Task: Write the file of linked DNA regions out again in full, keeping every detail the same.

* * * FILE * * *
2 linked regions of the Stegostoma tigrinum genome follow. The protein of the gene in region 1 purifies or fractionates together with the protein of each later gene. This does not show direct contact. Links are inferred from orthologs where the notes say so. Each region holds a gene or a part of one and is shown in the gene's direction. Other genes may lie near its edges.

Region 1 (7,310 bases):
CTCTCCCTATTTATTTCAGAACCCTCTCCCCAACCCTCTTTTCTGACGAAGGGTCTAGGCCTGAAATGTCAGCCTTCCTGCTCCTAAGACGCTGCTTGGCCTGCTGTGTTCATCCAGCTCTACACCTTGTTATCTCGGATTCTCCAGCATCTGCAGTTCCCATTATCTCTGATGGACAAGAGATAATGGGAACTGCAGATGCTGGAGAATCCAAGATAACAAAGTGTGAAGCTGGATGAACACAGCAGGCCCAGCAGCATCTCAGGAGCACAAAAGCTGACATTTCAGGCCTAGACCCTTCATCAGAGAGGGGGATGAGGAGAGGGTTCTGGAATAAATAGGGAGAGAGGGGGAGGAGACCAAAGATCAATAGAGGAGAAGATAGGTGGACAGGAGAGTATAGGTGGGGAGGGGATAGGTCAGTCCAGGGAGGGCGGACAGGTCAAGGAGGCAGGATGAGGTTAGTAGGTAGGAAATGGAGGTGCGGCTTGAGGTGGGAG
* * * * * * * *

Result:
2 linked regions of the Stegostoma tigrinum genome follow. The protein of the gene in region 1 purifies or fractionates together with the protein of each later gene. This does not show direct contact. Links are inferred from orthologs where the notes say so. Each region holds a gene or a part of one and is shown in the gene's direction. Other genes may lie near its edges.

Region 1 (7,310 bases):
CTCTCCCTATTTATTTCAGAACCCTCTCCCCAACCCTCTTTTCTGACGAAGGGTCTAGGCCTGAAATGTCAGCCTTCCTGCTCCTAAGACGCTGCTTGGCCTGCTGTGTTCATCCAGCTCTACACCTTGTTATCTCGGATTCTCCAGCATCTGCAGTTCCCATTATCTCTGATGGACAAGAGATAATGGGAACTGCAGATGCTGGAGAATCCAAGATAACAAAGTGTGAAGCTGGATGAACACAGCAGGCCCAGCAGCATCTCAGGAGCACAAAAGCTGACATTTCAGGCCTAGACCCTTCATCAGAGAGGGGGATGAGGAGAGGGTTCTGGAATAAATAGGGAGAGAGGGGGAGGAGACCAAAGATCAATAGAGGAGAAGATAGGTGGACAGGAGAGTATAGGTGGGGAGGGGATAGGTCAGTCCAGGGAGGGCGGACAGGTCAAGGAGGCAGGATGAGGTTAGTAGGTAGGAAATGGAGGTGCGGCTTGAGGTGGGAG